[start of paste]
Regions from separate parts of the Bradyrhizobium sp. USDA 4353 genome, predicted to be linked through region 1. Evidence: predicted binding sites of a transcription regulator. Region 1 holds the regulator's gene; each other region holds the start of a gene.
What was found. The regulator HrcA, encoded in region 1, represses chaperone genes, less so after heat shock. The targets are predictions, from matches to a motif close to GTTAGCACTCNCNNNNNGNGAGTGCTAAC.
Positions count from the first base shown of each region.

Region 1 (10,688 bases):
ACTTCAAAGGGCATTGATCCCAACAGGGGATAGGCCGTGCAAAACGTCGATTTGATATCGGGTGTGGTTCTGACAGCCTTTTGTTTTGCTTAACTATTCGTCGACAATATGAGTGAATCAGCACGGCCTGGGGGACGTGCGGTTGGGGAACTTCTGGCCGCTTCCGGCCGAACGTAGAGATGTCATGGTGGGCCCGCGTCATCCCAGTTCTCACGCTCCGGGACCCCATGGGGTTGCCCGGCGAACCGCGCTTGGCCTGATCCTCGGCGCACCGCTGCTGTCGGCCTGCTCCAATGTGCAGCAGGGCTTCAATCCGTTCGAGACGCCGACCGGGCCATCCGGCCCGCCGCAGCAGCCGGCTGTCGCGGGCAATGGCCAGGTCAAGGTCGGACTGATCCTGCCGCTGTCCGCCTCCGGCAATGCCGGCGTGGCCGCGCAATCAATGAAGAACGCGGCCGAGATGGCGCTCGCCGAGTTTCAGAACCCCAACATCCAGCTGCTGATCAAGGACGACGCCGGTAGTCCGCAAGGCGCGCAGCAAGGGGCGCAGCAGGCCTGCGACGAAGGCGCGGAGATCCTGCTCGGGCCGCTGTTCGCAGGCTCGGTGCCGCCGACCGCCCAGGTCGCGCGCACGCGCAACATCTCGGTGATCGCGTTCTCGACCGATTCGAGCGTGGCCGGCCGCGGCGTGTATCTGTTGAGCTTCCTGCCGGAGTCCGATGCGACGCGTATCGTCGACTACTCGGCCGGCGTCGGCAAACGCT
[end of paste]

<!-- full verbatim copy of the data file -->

Regions from separate parts of the Bradyrhizobium sp. USDA 4353 genome, predicted to be linked through region 1. Evidence: predicted binding sites of a transcription regulator. Region 1 holds the regulator's gene; each other region holds the start of a gene.
What was found. The regulator HrcA, encoded in region 1, represses chaperone genes, less so after heat shock. The targets are predictions, from matches to a motif close to GTTAGCACTCNCNNNNNGNGAGTGCTAAC.
Positions count from the first base shown of each region.

Region 1 (10,688 bases):
ACTTCAAAGGGCATTGATCCCAACAGGGGATAGGCCGTGCAAAACGTCGATTTGATATCGGGTGTGGTTCTGACAGCCTTTTGTTTTGCTTAACTATTCGTCGACAATATGAGTGAATCAGCACGGCCTGGGGGACGTGCGGTTGGGGAACTTCTGGCCGCTTCCGGCCGAACGTAGAGATGTCATGGTGGGCCCGCGTCATCCCAGTTCTCACGCTCCGGGACCCCATGGGGTTGCCCGGCGAACCGCGCTTGGCCTGATCCTCGGCGCACCGCTGCTGTCGGCCTGCTCCAATGTGCAGCAGGGCTTCAATCCGTTCGAGACGCCGACCGGGCCATCCGGCCCGCCGCAGCAGCCGGCTGTCGCGGGCAATGGCCAGGTCAAGGTCGGACTGATCCTGCCGCTGTCCGCCTCCGGCAATGCCGGCGTGGCCGCGCAATCAATGAAGAACGCGGCCGAGATGGCGCTCGCCGAGTTTCAGAACCCCAACATCCAGCTGCTGATCAAGGACGACGCCGGTAGTCCGCAAGGCGCGCAGCAAGGGGCGCAGCAGGCCTGCGACGAAGGCGCGGAGATCCTGCTCGGGCCGCTGTTCGCAGGCTCGGTGCCGCCGACCGCCCAGGTCGCGCGCACGCGCAACATCTCGGTGATCGCGTTCTCGACCGATTCGAGCGTGGCCGGCCGCGGCGTGTATCTGTTGAGCTTCCTGCCGGAGTCCGATGCGACGCGTATCGTCGACTACTCGGCCGGCGTCGGCAAACGCT